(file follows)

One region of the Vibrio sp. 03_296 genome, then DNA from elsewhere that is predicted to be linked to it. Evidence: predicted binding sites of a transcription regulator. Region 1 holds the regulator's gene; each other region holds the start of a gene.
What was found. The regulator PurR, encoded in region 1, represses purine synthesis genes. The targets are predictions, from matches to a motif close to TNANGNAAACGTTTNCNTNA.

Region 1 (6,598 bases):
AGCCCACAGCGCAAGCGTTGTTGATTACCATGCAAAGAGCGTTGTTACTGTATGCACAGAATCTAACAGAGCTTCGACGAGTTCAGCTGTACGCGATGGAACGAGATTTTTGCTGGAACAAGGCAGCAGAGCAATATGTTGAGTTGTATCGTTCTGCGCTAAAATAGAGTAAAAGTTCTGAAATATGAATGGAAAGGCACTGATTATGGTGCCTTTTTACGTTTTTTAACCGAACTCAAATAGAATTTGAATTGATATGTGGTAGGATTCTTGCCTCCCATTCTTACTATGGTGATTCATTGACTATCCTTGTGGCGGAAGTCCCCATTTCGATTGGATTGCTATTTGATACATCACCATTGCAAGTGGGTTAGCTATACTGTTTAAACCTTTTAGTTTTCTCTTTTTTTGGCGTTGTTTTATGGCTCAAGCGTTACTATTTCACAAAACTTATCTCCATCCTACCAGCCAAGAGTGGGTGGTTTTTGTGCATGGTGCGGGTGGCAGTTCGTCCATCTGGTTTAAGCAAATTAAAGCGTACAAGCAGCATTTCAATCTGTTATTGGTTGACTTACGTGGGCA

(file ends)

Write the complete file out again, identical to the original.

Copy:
One region of the Vibrio sp. 03_296 genome, then DNA from elsewhere that is predicted to be linked to it. Evidence: predicted binding sites of a transcription regulator. Region 1 holds the regulator's gene; each other region holds the start of a gene.
What was found. The regulator PurR, encoded in region 1, represses purine synthesis genes. The targets are predictions, from matches to a motif close to TNANGNAAACGTTTNCNTNA.

Region 1 (6,598 bases):
AGCCCACAGCGCAAGCGTTGTTGATTACCATGCAAAGAGCGTTGTTACTGTATGCACAGAATCTAACAGAGCTTCGACGAGTTCAGCTGTACGCGATGGAACGAGATTTTTGCTGGAACAAGGCAGCAGAGCAATATGTTGAGTTGTATCGTTCTGCGCTAAAATAGAGTAAAAGTTCTGAAATATGAATGGAAAGGCACTGATTATGGTGCCTTTTTACGTTTTTTAACCGAACTCAAATAGAATTTGAATTGATATGTGGTAGGATTCTTGCCTCCCATTCTTACTATGGTGATTCATTGACTATCCTTGTGGCGGAAGTCCCCATTTCGATTGGATTGCTATTTGATACATCACCATTGCAAGTGGGTTAGCTATACTGTTTAAACCTTTTAGTTTTCTCTTTTTTTGGCGTTGTTTTATGGCTCAAGCGTTACTATTTCACAAAACTTATCTCCATCCTACCAGCCAAGAGTGGGTGGTTTTTGTGCATGGTGCGGGTGGCAGTTCGTCCATCTGGTTTAAGCAAATTAAAGCGTACAAGCAGCATTTCAATCTGTTATTGGTTGACTTACGTGGGCA